(CNN) -- Choi Byung Kwan undertook a special operation for the Republic of Korea's army in one of the world's most sensitive areas.
He was not a highly trained soldier, but a photographer armed only with a camera. Over a period of years in the late 1990s and early 2000s he traversed the 155-mile truce line of the demilitarized zone (DMZ) that divides the Korean peninsular photographing the area's remarkable ecology that was littered with reminders of the Korean war.
"I often came across fantastically charming wild flowers blossoming through the bullet holes of rusty iron helmets in mine fields," he says.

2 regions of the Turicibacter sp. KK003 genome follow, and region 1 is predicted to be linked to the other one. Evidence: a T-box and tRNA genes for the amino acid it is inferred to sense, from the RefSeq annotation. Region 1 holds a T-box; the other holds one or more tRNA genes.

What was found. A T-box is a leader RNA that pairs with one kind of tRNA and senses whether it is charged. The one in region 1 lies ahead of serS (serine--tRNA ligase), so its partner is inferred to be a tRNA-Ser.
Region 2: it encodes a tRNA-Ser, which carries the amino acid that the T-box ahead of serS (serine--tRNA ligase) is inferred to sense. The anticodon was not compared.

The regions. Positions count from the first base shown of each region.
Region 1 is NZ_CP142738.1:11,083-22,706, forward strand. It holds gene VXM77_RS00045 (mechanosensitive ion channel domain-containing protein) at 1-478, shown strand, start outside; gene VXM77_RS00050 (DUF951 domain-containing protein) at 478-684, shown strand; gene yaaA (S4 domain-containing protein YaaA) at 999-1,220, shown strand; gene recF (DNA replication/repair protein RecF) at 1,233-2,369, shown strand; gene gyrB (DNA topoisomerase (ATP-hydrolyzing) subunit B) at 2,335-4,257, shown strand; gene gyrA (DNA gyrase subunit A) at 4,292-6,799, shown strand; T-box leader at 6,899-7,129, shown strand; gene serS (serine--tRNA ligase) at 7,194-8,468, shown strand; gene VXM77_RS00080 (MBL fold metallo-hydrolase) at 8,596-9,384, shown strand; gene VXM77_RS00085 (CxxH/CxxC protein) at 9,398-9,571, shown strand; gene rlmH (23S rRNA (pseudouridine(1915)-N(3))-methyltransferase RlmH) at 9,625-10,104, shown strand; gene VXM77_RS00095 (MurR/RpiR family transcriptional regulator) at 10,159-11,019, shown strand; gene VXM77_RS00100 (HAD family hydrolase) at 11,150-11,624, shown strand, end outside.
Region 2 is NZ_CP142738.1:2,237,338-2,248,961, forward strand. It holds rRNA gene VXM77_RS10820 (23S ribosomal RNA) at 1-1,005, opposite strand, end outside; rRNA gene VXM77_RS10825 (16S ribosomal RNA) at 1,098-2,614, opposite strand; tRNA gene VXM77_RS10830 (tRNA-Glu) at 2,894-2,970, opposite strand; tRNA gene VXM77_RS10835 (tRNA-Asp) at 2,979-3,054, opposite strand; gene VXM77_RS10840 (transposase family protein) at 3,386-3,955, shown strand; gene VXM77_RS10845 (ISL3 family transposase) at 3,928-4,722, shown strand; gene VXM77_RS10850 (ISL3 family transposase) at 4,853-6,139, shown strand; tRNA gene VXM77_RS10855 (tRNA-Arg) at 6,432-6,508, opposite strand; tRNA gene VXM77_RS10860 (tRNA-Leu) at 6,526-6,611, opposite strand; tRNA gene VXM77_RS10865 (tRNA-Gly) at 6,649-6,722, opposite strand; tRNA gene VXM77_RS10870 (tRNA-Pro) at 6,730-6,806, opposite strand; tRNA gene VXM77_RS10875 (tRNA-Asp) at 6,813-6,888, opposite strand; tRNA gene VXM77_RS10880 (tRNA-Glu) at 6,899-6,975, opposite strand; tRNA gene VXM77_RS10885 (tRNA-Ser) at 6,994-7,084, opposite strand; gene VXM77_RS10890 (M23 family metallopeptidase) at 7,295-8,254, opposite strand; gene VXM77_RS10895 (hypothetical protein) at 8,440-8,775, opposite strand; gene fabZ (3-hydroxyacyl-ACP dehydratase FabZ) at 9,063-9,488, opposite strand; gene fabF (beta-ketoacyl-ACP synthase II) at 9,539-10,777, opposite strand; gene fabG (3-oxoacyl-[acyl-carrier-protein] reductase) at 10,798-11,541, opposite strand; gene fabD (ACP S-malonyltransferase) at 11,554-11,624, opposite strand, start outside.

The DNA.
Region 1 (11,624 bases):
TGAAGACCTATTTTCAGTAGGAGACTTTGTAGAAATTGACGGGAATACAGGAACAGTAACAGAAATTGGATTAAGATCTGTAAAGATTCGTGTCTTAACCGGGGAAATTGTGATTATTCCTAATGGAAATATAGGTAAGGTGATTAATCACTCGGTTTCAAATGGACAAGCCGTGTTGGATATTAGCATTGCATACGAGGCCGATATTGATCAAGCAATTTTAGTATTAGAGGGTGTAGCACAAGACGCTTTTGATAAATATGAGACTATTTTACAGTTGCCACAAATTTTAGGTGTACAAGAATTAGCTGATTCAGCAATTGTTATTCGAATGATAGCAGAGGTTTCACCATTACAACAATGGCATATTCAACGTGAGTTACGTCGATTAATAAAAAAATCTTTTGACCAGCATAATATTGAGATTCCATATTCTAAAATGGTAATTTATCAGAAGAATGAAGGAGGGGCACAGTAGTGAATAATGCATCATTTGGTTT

"[T]hey always struck a mixed feeling of joy and sorrow in my heart because they looked like reincarnations of the young souls of fallen soldiers."
His photographs will be shown in an exhibition at the UN headquarters in New York in June commemorating the 60th anniversary of the Korean war, and it is hoped by Choi, celebrating peace.
"I gradually realized during my work that the Korean DMZ was not only a valuable source of irreplaceable natural life but also a historical site reminding humanity of the preciousness of peace," Choi says.
"I thought many times that this buffer zone deserved serious international attention as a possible world conservation site, which could naturally facilitate peace in the Korean peninsula."